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California pastor cited for ‘hiding’ congregants on Easter Sunday says church has ‘right to assemble’

A pastor in central Californiaw ho was cited for violating the state’s stay-at-home order when dozens of worshippers were found at his church Easter Sunday criticized the local sheriff’s actions Tuesday.

The Merced County Sheriff’s Office said neighbors complained around 3 p.m. Sunday about a gathering at the Iglesia De Jesus Cristo in Merced.

When deputies arrived, they discovered 50 to 60 people inside having an Easter service, with the doors locked and their cars hidden behind the building.

“He put his entire congregation in jeopardy,” Merced County Sheriff Vern Warnke told KFSN. “One person could have showed up not knowing they’re infected and infected the entire congregation.”

In the days before Easter, Warkne had warned on Facebook that he would have loved to attend church on Easter as a Christian, but he was staying home with his family. He warned that everyone should do the same to stop the spread of the virus.

“Folks, you elected me because you trust me. Continue to trust me,” he said, adding that he was seeing the effects of COVID-19 in the community.

The pastor of the church, Fernando Aguas, was cited, and could face a fine of $1,000 and go to jail for six months. He’s scheduled to appear in court in August.

Augus said that six deputies in full tactical gear showed up and were “aggressive.” He said he thought the stay-at-home rules were only a recommendation.

“It wasn’t fair what he did,” Aguas said about Warnke. “When he quoted the Constitution, he was wrong. We have the right to assemble.”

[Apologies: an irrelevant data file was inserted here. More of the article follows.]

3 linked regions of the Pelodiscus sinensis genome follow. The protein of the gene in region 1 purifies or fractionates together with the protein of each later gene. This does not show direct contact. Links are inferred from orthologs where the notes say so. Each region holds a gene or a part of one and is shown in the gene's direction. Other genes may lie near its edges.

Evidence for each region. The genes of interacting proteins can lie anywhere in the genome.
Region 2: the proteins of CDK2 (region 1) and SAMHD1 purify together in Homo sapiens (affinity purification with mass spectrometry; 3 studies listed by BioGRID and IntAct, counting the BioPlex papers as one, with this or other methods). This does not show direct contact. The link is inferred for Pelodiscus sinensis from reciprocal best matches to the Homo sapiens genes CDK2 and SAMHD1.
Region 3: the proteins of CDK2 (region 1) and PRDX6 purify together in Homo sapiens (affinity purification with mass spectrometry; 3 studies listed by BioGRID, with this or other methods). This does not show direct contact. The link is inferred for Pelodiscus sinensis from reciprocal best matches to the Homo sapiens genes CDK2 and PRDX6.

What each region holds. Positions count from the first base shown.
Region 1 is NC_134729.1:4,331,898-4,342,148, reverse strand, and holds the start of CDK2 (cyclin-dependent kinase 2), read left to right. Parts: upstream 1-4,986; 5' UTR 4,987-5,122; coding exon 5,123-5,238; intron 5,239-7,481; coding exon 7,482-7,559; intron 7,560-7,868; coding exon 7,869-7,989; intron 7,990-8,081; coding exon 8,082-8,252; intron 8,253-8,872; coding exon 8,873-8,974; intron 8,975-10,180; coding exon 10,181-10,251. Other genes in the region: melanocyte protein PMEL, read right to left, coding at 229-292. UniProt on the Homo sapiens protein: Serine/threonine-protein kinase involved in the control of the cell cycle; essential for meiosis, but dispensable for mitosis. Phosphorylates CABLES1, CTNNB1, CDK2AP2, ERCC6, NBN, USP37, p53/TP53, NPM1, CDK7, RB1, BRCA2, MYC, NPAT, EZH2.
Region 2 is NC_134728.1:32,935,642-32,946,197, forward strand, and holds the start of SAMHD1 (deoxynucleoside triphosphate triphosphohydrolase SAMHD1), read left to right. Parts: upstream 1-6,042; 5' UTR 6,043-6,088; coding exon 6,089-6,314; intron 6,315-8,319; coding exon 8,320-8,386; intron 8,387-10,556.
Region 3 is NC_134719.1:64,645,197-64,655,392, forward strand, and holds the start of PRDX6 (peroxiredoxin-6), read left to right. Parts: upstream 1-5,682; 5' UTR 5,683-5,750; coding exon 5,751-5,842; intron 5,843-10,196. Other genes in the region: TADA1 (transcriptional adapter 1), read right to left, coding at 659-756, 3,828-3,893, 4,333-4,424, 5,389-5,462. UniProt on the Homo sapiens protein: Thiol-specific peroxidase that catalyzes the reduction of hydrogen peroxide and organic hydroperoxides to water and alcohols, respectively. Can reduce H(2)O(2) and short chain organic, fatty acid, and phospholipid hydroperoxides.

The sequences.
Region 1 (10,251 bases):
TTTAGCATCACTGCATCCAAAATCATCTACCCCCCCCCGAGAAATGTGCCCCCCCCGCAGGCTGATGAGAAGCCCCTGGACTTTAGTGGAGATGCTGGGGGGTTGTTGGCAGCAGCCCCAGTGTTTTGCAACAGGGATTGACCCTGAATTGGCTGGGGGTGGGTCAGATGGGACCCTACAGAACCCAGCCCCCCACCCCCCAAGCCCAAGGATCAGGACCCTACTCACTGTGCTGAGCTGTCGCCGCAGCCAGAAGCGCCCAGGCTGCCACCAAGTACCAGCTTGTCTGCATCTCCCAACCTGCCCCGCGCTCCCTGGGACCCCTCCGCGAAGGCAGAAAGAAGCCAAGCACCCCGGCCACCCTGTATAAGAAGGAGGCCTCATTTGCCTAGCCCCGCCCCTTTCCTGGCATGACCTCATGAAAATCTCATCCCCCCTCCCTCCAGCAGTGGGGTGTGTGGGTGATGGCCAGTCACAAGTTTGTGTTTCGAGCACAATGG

He believes that churches should be exempt from the order, and took issue with worshippers being described as “hiding.” He added that there was space inside between those praying, but that not everyone had a face covering.

“We weren’t hiding,” he said. “There were kids running around everywhere. We just had people park in back because we didn’t want problems.”

But Warnke countered that orders by federal, state, and county health officials to protect public safety mean that people still are allowed to worship, just virtually.

“You still have freedom of speech and freedom of religion, you’re just gonna have to do it a different way,” the sheriff told KFSN. “I’m not telling you you can’t worship, I’m just telling you where you can’t go to do it, and that’s based on this health directive.”

Aguas said he won’t be holding services of any kind Sunday because he has “purposely not learned any of that technology stuff.”

Three Southern California churches that want to keep their doors open during the coronavirus outbreak sued Gov. Gavin Newsom and other officials Monday, claiming social distancing orders violate the First Amendment right to freedom of religion and assembly.

The suit, filed in the federal court by San Francisco attorney Harmeet K. Dhillon in the Central District of California, also names state Attorney General Xavier Becerra and officials in San Bernardino and Riverside counties.

One plaintiff, James Moffatt, senior pastor at Church Unlimited in Indio, was fined $1,000 for violating Riverside County’s order by holding a Palm Sunday service, according to the lawsuit.

Moffatt said in the suit he “believes that Scripture commands him as a pastor to lay hands on people and pray for them, including the sick.

“Moffatt also believes that he is required by Scripture to baptize individuals, something that cannot be done at an online service,” according to the suit obtained by the Associated Press.

The churches involved in the lawsuit argue that the state and local orders are overly broad and that they can practice safe social distancing in the same manner as grocery stores and other outlets that are considered essential services and allowed to remain open.